Land Use & Sustainable Development
This programme builds directly on the long-term programme started in the winter rainfall region in 1995. It recognises that in Namaqualand, the need for grazing land for people who have historically been excluded from the formal commercial agricultural sector is of paramount importance. However, traditional land use practices in the over-crowded communal areas have led to significantly altered landscapes with reduced perennial succulent plant diversity.
A different approach to natural resource management is needed if communal farmers in Namaqualand are to benefit from the democratisation process in South Africa and if the conservation status of the vegetation of the region is to be improved. This programme, which has drawn its funding from a range of local and international sources, identifies appropriate natural resource management systems, alternative strategies and income sources, and viable policy options to improve the welfare of communities and the sustainable use of their rangelands. Local knowledge of important grazing and medicinal plants is combined with an ecological understanding of the role that these plants play in the landscape and livelihoods of people living in the region.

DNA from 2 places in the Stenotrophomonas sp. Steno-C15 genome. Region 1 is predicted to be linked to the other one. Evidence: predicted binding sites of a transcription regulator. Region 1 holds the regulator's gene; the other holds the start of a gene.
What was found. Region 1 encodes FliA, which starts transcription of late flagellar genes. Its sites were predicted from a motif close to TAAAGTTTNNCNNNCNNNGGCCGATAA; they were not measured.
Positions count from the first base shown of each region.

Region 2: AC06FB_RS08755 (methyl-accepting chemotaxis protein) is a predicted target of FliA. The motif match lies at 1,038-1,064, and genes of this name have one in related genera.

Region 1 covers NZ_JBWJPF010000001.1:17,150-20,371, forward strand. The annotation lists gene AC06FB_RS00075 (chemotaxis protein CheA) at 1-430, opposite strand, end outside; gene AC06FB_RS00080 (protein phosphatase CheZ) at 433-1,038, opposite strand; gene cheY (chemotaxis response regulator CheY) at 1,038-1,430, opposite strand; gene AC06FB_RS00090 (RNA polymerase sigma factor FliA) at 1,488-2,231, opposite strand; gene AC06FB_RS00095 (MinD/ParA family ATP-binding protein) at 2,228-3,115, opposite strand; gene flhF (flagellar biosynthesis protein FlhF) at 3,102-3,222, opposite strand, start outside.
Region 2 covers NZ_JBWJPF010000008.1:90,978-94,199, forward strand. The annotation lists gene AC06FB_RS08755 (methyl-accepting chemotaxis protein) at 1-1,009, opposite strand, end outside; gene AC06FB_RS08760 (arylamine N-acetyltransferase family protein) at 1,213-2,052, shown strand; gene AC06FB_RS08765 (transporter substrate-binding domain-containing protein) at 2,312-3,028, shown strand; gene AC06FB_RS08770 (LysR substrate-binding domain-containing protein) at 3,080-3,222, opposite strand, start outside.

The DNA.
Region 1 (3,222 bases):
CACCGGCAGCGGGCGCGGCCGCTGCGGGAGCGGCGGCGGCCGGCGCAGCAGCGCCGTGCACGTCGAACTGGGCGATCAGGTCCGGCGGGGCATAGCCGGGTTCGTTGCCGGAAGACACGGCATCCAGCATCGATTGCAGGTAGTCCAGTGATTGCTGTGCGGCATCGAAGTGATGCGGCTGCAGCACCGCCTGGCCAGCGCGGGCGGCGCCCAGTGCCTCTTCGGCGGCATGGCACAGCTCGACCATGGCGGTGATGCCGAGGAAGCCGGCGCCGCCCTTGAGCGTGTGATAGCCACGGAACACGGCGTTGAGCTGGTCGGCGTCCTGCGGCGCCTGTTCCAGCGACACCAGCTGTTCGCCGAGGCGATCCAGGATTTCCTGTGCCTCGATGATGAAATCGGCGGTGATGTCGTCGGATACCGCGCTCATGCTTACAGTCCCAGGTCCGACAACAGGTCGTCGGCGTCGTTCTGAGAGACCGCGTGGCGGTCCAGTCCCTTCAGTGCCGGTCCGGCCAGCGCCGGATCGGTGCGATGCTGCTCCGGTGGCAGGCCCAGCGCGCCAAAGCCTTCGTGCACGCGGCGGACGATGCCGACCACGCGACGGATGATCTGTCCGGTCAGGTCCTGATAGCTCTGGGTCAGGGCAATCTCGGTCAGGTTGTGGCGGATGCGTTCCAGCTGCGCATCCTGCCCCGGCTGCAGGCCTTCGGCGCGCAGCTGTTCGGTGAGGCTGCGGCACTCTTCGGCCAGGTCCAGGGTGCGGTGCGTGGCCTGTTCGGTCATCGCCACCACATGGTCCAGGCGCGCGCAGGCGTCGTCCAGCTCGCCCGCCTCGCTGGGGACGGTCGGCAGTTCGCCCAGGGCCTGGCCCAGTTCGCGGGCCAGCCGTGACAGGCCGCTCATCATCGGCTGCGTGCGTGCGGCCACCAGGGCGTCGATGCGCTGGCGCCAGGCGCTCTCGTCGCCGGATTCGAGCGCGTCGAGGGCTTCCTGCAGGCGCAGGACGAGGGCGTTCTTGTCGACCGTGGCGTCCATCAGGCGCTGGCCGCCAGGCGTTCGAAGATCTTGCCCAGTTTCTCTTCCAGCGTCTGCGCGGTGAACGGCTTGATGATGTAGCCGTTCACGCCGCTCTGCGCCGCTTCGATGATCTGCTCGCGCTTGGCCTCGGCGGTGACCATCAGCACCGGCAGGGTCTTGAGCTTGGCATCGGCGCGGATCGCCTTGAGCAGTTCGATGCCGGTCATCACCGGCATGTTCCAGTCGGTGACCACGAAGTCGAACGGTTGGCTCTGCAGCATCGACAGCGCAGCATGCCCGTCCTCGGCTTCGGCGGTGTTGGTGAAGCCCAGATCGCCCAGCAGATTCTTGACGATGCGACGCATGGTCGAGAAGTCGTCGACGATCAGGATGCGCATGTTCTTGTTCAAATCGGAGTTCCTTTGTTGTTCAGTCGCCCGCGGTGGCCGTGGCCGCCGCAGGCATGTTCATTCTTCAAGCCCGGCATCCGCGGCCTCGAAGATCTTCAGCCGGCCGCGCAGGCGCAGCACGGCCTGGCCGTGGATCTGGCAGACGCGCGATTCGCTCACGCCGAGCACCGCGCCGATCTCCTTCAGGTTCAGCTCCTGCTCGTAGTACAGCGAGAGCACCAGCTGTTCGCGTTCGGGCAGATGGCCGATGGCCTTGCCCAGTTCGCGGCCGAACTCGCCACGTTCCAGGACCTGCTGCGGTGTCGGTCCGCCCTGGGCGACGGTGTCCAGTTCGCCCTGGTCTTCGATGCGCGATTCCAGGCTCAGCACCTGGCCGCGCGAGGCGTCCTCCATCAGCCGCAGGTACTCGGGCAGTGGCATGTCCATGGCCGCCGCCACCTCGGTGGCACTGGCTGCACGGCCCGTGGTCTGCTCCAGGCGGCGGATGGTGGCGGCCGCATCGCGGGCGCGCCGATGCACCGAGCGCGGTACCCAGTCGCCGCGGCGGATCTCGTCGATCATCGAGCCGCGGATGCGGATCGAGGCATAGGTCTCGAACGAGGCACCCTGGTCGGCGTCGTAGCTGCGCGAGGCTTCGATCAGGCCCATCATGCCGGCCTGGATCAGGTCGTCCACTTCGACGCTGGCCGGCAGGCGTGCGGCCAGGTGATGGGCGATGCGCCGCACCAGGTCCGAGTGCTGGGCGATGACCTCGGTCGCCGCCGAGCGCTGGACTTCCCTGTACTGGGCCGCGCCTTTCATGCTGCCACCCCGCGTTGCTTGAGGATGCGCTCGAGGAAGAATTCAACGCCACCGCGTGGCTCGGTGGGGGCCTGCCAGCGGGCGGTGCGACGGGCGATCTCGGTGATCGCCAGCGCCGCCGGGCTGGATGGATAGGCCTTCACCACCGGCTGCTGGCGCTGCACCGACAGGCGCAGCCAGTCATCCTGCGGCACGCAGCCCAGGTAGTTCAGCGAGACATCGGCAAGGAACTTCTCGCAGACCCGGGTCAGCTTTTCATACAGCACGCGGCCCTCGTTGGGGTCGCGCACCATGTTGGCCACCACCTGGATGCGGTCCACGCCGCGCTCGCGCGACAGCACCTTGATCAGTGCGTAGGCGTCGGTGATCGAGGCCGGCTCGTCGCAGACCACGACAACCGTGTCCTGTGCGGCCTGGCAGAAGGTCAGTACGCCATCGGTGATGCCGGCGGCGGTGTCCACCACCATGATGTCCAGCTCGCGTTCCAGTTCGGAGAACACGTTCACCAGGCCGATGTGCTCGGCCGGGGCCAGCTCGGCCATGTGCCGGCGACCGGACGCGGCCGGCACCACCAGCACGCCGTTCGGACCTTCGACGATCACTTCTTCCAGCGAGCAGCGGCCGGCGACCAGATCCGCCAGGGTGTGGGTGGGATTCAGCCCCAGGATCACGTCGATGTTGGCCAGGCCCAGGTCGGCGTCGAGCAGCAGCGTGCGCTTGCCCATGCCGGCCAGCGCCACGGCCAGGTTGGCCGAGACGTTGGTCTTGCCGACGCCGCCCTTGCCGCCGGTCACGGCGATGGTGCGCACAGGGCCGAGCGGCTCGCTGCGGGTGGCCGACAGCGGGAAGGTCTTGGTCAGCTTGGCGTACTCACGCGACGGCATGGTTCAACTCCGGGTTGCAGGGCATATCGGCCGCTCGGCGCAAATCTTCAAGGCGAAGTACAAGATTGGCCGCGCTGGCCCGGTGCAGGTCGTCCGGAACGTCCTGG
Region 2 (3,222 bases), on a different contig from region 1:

Included in this programme is a focus on sustainable plant use practices and the impact of the horticultural and medicinal plant trade on plants such as Aloe and Cycads. Additional long-term monitoring studies in the fynbos biome (e.g. Zandvlei, Table Mountain area) also form part of this programme.
Livestock being let out to graze in the morning on the communal rangelands of Paulshoek, Namaqualad. (Photo: M.T. Hoffman)